How to Become a Bid Writer (With Steps and Salary)

By Indeed Editorial Team

Published November 5, 2021

The Indeed Editorial Team comprises a diverse and talented team of writers, researchers and subject matter experts equipped with Indeed's data and insights to deliver useful tips to help guide your career journey.

A bid writer is a person within an organization responsible for completing pre-qualification questionnaires (PQQs) and tenders to secure new contracts. Bid writers prepare documents called bids to pitch for contracts to provide services or to apply for project funding. Understanding the steps to become a bid writer is important because a good bid writer can help an organization grow and gain new clients. In this article, we discuss how to become a bid writer, explore their job duties in an organization, state their average salary, describe the processes involved in writing a bid, and give a job description sample.

How to become a bid writer

Bid writers can work as freelancers or obtain employment at a professional bid writing firm specializing in a certain industry or writing for companies across various industries. Whether you decide to freelance or work at a firm, there are several routes that you can take in securing a successful bid writing career. To get into the bid writing industry, take the following steps:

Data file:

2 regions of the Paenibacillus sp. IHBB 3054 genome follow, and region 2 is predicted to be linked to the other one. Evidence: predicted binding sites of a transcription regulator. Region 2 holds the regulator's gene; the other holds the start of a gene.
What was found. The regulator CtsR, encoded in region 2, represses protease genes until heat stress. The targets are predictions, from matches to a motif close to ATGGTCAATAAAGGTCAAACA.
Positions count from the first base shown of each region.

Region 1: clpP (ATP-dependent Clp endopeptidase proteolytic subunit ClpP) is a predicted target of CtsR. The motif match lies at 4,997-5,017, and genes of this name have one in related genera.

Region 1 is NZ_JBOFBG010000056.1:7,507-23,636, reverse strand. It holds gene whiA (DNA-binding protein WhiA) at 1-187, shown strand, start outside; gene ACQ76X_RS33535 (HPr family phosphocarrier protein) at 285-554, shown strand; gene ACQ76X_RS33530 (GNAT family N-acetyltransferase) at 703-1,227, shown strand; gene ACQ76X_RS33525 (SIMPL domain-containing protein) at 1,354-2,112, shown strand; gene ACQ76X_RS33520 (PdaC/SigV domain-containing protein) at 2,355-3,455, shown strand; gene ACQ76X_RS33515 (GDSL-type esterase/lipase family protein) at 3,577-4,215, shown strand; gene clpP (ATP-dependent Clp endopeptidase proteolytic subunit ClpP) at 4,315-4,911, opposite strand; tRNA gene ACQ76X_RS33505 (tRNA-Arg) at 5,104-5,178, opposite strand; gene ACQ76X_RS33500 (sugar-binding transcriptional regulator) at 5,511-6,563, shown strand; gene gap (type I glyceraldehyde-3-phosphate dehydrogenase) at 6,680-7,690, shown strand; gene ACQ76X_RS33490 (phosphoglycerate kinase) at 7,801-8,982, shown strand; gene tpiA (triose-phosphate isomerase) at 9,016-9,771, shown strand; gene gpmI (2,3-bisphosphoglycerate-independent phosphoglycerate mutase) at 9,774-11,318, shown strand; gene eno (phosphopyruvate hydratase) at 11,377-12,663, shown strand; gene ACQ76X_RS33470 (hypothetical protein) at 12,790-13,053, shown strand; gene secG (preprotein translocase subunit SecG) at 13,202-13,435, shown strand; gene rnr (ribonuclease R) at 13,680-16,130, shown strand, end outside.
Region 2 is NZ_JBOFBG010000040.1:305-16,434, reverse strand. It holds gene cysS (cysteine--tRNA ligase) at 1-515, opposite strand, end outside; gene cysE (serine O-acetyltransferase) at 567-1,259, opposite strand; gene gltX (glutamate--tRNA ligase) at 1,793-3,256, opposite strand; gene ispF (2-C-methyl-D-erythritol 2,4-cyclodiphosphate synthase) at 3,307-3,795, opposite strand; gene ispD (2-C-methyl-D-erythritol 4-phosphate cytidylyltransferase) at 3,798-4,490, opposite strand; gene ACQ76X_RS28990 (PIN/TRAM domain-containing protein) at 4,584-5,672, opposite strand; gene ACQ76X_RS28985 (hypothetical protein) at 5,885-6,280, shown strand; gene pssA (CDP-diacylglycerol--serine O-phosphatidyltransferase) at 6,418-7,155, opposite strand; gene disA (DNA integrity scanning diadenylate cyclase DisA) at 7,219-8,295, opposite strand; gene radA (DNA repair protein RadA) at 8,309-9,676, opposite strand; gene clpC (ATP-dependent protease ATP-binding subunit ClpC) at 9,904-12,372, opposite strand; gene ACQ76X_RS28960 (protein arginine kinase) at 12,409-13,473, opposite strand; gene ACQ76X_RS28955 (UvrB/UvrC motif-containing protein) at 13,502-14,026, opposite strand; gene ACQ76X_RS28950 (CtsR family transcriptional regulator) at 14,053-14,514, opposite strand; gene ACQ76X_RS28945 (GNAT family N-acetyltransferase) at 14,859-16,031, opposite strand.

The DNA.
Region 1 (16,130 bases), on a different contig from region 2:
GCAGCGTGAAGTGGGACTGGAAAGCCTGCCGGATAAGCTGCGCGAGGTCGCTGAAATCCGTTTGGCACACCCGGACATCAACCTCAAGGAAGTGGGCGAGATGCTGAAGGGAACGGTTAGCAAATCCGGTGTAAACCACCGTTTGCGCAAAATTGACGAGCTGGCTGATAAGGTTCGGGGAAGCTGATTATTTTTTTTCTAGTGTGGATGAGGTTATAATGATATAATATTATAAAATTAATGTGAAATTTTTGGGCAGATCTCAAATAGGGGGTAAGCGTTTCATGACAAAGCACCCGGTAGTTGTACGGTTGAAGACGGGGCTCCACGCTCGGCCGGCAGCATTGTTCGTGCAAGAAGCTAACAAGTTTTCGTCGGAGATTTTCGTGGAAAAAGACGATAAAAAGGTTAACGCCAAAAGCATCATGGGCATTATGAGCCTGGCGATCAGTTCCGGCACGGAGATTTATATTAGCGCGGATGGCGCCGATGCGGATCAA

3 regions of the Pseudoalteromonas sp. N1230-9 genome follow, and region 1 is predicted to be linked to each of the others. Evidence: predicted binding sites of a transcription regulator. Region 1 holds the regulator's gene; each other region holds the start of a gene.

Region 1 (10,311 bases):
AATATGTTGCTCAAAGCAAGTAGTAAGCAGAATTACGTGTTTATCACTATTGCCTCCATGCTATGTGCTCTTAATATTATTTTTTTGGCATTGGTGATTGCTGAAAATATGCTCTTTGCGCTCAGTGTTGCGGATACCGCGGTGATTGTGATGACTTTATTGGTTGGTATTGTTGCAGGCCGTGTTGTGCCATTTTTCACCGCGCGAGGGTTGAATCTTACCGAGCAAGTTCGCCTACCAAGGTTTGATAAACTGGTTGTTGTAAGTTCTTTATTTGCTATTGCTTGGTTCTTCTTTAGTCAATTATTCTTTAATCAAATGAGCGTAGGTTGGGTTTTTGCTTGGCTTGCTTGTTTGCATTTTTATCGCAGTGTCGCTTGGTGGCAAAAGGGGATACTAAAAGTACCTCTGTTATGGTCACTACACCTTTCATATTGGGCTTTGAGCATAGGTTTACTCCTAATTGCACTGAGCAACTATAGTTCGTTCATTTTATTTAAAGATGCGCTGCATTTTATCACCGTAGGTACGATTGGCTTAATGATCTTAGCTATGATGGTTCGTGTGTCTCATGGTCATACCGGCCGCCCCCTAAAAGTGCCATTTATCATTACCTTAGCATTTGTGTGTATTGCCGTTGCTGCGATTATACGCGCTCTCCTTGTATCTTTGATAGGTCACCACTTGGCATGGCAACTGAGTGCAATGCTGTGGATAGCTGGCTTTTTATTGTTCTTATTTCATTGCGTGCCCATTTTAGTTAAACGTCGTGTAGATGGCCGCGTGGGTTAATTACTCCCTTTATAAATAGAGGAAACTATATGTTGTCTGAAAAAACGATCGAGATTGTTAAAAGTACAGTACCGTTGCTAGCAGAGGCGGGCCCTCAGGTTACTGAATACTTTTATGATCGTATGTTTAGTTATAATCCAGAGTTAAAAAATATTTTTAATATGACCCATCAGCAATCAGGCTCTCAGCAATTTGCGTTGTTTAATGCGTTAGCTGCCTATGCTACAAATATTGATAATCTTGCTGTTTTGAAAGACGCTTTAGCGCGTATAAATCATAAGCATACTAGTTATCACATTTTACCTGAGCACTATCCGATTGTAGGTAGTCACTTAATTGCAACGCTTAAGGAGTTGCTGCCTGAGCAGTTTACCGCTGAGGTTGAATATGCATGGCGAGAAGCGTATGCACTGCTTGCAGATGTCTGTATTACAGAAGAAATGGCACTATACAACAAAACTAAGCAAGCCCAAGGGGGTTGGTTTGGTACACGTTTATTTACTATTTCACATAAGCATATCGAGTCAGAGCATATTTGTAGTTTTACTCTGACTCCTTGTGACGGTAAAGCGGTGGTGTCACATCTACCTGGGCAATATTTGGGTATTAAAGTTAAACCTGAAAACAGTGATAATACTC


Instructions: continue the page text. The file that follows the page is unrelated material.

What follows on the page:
1. Get an education

To get a job as a bid writer, you need a minimum of a high school degree. Some employers require you to have an undergraduate degree in courses relevant to the job position, such as English, business management, sales, and marketing. A degree in the specific industry you write for also increases your chances of being selected for the job. For instance, an additional degree in engineering puts you ahead of other candidates when applying as a bid writer to a construction company.

2. Embark on training opportunities